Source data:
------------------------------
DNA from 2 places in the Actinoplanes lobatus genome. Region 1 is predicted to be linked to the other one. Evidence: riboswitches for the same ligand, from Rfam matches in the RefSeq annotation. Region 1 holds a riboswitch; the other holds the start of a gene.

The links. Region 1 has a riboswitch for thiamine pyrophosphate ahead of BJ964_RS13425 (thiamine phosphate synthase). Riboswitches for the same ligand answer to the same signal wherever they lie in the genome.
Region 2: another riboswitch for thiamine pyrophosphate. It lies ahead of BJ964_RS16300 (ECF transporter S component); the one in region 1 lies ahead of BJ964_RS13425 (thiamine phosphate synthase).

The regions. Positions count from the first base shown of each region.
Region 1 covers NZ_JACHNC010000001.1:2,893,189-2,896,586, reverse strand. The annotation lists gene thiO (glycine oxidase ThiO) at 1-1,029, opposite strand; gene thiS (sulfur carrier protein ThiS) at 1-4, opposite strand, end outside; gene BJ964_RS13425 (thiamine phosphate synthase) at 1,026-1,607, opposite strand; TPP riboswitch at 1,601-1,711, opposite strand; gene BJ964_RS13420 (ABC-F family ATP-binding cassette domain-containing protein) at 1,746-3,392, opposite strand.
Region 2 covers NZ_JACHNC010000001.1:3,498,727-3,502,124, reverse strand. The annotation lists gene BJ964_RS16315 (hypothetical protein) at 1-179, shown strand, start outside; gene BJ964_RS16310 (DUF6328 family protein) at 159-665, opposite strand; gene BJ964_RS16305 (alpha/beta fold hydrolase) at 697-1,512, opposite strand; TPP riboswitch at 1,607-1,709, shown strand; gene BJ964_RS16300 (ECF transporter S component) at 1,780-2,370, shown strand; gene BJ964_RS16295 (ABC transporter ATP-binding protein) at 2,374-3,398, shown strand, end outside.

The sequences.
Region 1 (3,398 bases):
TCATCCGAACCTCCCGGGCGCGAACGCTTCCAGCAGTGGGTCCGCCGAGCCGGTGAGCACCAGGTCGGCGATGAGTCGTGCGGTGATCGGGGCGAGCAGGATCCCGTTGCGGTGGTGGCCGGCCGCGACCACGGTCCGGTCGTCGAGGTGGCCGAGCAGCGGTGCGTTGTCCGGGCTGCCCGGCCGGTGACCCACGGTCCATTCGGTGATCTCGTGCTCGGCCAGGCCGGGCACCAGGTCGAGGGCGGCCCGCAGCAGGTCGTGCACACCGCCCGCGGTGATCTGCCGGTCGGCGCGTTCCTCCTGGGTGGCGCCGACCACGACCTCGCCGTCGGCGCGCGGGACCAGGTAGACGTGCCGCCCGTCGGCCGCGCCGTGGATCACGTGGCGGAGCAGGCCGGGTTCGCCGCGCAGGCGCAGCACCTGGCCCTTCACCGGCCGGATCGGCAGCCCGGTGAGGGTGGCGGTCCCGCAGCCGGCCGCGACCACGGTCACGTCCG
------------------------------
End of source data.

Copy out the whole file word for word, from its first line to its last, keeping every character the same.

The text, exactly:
DNA from 2 places in the Actinoplanes lobatus genome. Region 1 is predicted to be linked to the other one. Evidence: riboswitches for the same ligand, from Rfam matches in the RefSeq annotation. Region 1 holds a riboswitch; the other holds the start of a gene.

The links. Region 1 has a riboswitch for thiamine pyrophosphate ahead of BJ964_RS13425 (thiamine phosphate synthase). Riboswitches for the same ligand answer to the same signal wherever they lie in the genome.
Region 2: another riboswitch for thiamine pyrophosphate. It lies ahead of BJ964_RS16300 (ECF transporter S component); the one in region 1 lies ahead of BJ964_RS13425 (thiamine phosphate synthase).

The regions. Positions count from the first base shown of each region.
Region 1 covers NZ_JACHNC010000001.1:2,893,189-2,896,586, reverse strand. The annotation lists gene thiO (glycine oxidase ThiO) at 1-1,029, opposite strand; gene thiS (sulfur carrier protein ThiS) at 1-4, opposite strand, end outside; gene BJ964_RS13425 (thiamine phosphate synthase) at 1,026-1,607, opposite strand; TPP riboswitch at 1,601-1,711, opposite strand; gene BJ964_RS13420 (ABC-F family ATP-binding cassette domain-containing protein) at 1,746-3,392, opposite strand.
Region 2 covers NZ_JACHNC010000001.1:3,498,727-3,502,124, reverse strand. The annotation lists gene BJ964_RS16315 (hypothetical protein) at 1-179, shown strand, start outside; gene BJ964_RS16310 (DUF6328 family protein) at 159-665, opposite strand; gene BJ964_RS16305 (alpha/beta fold hydrolase) at 697-1,512, opposite strand; TPP riboswitch at 1,607-1,709, shown strand; gene BJ964_RS16300 (ECF transporter S component) at 1,780-2,370, shown strand; gene BJ964_RS16295 (ABC transporter ATP-binding protein) at 2,374-3,398, shown strand, end outside.

The sequences.
Region 1 (3,398 bases):
TCATCCGAACCTCCCGGGCGCGAACGCTTCCAGCAGTGGGTCCGCCGAGCCGGTGAGCACCAGGTCGGCGATGAGTCGTGCGGTGATCGGGGCGAGCAGGATCCCGTTGCGGTGGTGGCCGGCCGCGACCACGGTCCGGTCGTCGAGGTGGCCGAGCAGCGGTGCGTTGTCCGGGCTGCCCGGCCGGTGACCCACGGTCCATTCGGTGATCTCGTGCTCGGCCAGGCCGGGCACCAGGTCGAGGGCGGCCCGCAGCAGGTCGTGCACACCGCCCGCGGTGATCTGCCGGTCGGCGCGTTCCTCCTGGGTGGCGCCGACCACGACCTCGCCGTCGGCGCGCGGGACCAGGTAGACGTGCCGCCCGTCGGCCGCGCCGTGGATCACGTGGCGGAGCAGGCCGGGTTCGCCGCGCAGGCGCAGCACCTGGCCCTTCACCGGCCGGATCGGCAGCCCGGTGAGGGTGGCGGTCCCGCAGCCGGCCGCGACCACGGTCACGTCCG